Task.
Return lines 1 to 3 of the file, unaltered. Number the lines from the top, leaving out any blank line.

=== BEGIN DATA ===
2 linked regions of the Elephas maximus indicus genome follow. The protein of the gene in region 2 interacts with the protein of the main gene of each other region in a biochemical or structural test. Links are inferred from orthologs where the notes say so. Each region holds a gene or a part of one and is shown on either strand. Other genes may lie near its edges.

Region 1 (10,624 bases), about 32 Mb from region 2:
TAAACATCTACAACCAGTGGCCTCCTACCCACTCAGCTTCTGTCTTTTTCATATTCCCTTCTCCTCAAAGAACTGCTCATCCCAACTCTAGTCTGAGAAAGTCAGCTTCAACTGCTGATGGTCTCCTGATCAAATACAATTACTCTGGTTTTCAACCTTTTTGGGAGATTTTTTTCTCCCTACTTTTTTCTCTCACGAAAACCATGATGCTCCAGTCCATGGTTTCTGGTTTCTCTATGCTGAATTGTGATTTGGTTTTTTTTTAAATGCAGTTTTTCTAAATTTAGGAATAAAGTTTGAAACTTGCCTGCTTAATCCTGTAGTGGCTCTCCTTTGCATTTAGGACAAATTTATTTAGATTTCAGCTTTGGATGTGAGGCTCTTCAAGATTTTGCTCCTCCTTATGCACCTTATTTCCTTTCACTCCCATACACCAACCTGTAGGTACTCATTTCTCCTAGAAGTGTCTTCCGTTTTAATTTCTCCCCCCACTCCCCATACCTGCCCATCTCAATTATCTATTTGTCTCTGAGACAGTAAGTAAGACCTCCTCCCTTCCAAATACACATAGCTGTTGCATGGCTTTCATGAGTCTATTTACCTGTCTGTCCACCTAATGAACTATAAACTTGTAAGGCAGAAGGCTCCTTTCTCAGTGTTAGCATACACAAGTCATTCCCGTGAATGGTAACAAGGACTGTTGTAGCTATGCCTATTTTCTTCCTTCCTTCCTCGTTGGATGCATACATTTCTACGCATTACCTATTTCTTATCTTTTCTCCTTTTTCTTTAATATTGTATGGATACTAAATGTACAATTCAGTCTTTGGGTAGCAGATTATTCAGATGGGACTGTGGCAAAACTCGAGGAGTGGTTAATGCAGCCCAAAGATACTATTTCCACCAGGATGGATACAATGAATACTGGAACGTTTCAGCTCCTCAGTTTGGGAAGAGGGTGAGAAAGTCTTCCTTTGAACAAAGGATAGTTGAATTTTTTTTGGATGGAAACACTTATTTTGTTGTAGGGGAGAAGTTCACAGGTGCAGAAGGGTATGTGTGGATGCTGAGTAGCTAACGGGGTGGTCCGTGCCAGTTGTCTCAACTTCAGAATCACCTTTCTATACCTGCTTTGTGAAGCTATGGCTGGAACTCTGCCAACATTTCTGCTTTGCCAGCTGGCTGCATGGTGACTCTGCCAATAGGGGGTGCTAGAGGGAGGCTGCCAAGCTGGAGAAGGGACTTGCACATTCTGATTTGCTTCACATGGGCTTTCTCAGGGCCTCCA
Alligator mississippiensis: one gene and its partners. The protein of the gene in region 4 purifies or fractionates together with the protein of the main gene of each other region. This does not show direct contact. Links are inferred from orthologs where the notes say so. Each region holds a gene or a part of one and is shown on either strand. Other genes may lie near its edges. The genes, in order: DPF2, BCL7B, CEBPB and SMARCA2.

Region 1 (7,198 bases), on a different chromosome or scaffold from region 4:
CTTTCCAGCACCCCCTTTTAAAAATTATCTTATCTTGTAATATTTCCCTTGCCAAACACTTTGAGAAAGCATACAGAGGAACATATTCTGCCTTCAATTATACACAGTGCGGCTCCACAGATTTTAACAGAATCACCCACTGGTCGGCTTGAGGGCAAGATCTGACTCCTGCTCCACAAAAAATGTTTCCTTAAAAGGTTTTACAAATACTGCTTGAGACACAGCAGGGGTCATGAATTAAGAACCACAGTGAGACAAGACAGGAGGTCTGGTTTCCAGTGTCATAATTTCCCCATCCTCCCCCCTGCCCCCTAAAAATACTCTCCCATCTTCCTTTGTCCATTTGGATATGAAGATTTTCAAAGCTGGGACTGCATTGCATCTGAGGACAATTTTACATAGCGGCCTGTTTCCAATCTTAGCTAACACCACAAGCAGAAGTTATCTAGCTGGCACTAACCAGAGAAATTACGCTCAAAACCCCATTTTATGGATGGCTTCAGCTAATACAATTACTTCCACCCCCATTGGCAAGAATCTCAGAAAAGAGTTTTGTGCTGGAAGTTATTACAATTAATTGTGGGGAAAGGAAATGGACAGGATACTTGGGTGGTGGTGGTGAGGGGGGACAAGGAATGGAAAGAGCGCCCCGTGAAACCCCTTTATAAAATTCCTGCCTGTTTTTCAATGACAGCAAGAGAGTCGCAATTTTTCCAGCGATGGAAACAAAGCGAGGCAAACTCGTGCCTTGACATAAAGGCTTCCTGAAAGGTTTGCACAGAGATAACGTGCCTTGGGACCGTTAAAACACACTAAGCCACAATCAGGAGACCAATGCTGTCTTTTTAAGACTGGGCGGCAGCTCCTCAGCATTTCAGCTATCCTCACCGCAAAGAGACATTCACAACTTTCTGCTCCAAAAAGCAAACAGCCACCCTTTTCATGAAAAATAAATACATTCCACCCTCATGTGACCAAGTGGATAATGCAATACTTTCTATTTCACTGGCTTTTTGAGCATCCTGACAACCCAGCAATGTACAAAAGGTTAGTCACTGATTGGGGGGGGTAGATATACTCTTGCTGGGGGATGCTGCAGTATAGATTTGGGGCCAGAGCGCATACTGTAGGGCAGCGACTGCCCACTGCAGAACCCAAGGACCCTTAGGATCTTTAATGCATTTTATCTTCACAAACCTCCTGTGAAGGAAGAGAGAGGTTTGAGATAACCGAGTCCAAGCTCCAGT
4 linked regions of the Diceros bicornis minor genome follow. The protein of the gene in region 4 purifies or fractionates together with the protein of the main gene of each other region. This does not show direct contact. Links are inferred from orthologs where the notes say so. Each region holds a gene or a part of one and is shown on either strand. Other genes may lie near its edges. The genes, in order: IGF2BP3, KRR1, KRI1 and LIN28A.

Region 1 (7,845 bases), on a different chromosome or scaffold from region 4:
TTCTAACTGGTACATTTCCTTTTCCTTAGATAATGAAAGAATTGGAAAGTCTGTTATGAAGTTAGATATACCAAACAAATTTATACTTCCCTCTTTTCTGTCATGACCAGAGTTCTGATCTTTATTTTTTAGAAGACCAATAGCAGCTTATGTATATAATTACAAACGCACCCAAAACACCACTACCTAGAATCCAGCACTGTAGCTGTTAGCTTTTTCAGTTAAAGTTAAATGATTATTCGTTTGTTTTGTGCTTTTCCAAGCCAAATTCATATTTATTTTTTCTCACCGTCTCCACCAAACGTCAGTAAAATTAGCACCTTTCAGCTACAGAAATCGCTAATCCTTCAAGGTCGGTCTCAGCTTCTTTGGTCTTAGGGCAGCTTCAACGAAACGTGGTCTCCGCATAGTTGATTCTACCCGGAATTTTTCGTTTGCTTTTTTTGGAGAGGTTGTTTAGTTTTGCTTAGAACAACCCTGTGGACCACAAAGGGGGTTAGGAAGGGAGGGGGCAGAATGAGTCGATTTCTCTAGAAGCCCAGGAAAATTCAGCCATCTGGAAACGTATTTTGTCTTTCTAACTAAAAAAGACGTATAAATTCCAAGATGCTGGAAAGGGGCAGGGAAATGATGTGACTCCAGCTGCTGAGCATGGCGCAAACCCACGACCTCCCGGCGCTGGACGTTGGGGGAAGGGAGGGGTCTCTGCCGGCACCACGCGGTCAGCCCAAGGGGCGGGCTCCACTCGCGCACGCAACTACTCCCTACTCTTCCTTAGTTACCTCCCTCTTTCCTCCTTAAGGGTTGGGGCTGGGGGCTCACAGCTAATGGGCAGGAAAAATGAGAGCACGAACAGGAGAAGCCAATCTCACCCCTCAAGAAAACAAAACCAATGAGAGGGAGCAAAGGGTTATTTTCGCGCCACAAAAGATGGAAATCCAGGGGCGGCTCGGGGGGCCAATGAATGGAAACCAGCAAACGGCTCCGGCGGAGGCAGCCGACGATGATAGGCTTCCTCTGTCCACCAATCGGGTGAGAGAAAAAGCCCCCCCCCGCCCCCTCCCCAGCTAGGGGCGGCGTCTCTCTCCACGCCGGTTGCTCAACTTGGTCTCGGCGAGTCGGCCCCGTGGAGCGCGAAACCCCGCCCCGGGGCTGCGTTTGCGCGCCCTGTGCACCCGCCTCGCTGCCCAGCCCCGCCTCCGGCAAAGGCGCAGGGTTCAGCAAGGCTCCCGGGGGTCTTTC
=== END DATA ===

2 linked regions of the Elephas maximus indicus genome follow. The protein of the gene in region 2 interacts with the protein of the main gene of each other region in a biochemical or structural test. Links are inferred from orthologs where the notes say so. Each region holds a gene or a part of one and is shown on either strand. Other genes may lie near its edges.

Region 1 (10,624 bases), about 32 Mb from region 2:
TAAACATCTACAACCAGTGGCCTCCTACCCACTCAGCTTCTGTCTTTTTCATATTCCCTTCTCCTCAAAGAACTGCTCATCCCAACTCTAGTCTGAGAAAGTCAGCTTCAACTGCTGATGGTCTCCTGATCAAATACAATTACTCTGGTTTTCAACCTTTTTGGGAGATTTTTTTCTCCCTACTTTTTTCTCTCACGAAAACCATGATGCTCCAGTCCATGGTTTCTGGTTTCTCTATGCTGAATTGTGATTTGGTTTTTTTTTAAATGCAGTTTTTCTAAATTTAGGAATAAAGTTTGAAACTTGCCTGCTTAATCCTGTAGTGGCTCTCCTTTGCATTTAGGACAAATTTATTTAGATTTCAGCTTTGGATGTGAGGCTCTTCAAGATTTTGCTCCTCCTTATGCACCTTATTTCCTTTCACTCCCATACACCAACCTGTAGGTACTCATTTCTCCTAGAAGTGTCTTCCGTTTTAATTTCTCCCCCCACTCCCCATACCTGCCCATCTCAATTATCTATTTGTCTCTGAGACAGTAAGTAAGACCTCCTCCCTTCCAAATACACATAGCTGTTGCATGGCTTTCATGAGTCTATTTACCTGTCTGTCCACCTAATGAACTATAAACTTGTAAGGCAGAAGGCTCCTTTCTCAGTGTTAGCATACACAAGTCATTCCCGTGAATGGTAACAAGGACTGTTGTAGCTATGCCTATTTTCTTCCTTCCTTCCTCGTTGGATGCATACATTTCTACGCATTACCTATTTCTTATCTTTTCTCCTTTTTCTTTAATATTGTATGGATACTAAATGTACAATTCAGTCTTTGGGTAGCAGATTATTCAGATGGGACTGTGGCAAAACTCGAGGAGTGGTTAATGCAGCCCAAAGATACTATTTCCACCAGGATGGATACAATGAATACTGGAACGTTTCAGCTCCTCAGTTTGGGAAGAGGGTGAGAAAGTCTTCCTTTGAACAAAGGATAGTTGAATTTTTTTTGGATGGAAACACTTATTTTGTTGTAGGGGAGAAGTTCACAGGTGCAGAAGGGTATGTGTGGATGCTGAGTAGCTAACGGGGTGGTCCGTGCCAGTTGTCTCAACTTCAGAATCACCTTTCTATACCTGCTTTGTGAAGCTATGGCTGGAACTCTGCCAACATTTCTGCTTTGCCAGCTGGCTGCATGGTGACTCTGCCAATAGGGGGTGCTAGAGGGAGGCTGCCAAGCTGGAGAAGGGACTTGCACATTCTGATTTGCTTCACATGGGCTTTCTCAGGGCCTCCA